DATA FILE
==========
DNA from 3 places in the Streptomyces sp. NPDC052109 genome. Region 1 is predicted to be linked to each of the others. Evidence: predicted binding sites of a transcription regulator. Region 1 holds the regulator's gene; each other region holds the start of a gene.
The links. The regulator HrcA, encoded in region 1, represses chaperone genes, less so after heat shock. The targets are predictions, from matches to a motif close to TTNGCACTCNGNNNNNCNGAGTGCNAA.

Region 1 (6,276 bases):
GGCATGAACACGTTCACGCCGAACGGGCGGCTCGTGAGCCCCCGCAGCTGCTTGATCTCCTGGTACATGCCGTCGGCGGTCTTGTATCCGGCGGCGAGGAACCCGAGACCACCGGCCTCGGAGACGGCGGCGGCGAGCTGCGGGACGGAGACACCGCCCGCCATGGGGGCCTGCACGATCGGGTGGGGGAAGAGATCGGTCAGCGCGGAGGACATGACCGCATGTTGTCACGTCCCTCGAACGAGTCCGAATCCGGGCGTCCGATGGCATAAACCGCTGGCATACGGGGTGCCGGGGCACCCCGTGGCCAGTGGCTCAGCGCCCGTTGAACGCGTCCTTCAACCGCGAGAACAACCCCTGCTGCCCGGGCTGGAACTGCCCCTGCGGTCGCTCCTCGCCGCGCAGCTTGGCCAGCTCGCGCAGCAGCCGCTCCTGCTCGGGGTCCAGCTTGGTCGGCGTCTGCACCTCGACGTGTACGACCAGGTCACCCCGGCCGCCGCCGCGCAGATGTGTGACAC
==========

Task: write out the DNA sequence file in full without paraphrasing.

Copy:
DNA from 3 places in the Streptomyces sp. NPDC052109 genome. Region 1 is predicted to be linked to each of the others. Evidence: predicted binding sites of a transcription regulator. Region 1 holds the regulator's gene; each other region holds the start of a gene.
The links. The regulator HrcA, encoded in region 1, represses chaperone genes, less so after heat shock. The targets are predictions, from matches to a motif close to TTNGCACTCNGNNNNNCNGAGTGCNAA.

Region 1 (6,276 bases):
GGCATGAACACGTTCACGCCGAACGGGCGGCTCGTGAGCCCCCGCAGCTGCTTGATCTCCTGGTACATGCCGTCGGCGGTCTTGTATCCGGCGGCGAGGAACCCGAGACCACCGGCCTCGGAGACGGCGGCGGCGAGCTGCGGGACGGAGACACCGCCCGCCATGGGGGCCTGCACGATCGGGTGGGGGAAGAGATCGGTCAGCGCGGAGGACATGACCGCATGTTGTCACGTCCCTCGAACGAGTCCGAATCCGGGCGTCCGATGGCATAAACCGCTGGCATACGGGGTGCCGGGGCACCCCGTGGCCAGTGGCTCAGCGCCCGTTGAACGCGTCCTTCAACCGCGAGAACAACCCCTGCTGCCCGGGCTGGAACTGCCCCTGCGGTCGCTCCTCGCCGCGCAGCTTGGCCAGCTCGCGCAGCAGCCGCTCCTGCTCGGGGTCCAGCTTGGTCGGCGTCTGCACCTCGACGTGTACGACCAGGTCACCCCGGCCGCCGCCGCGCAGATGTGTGACAC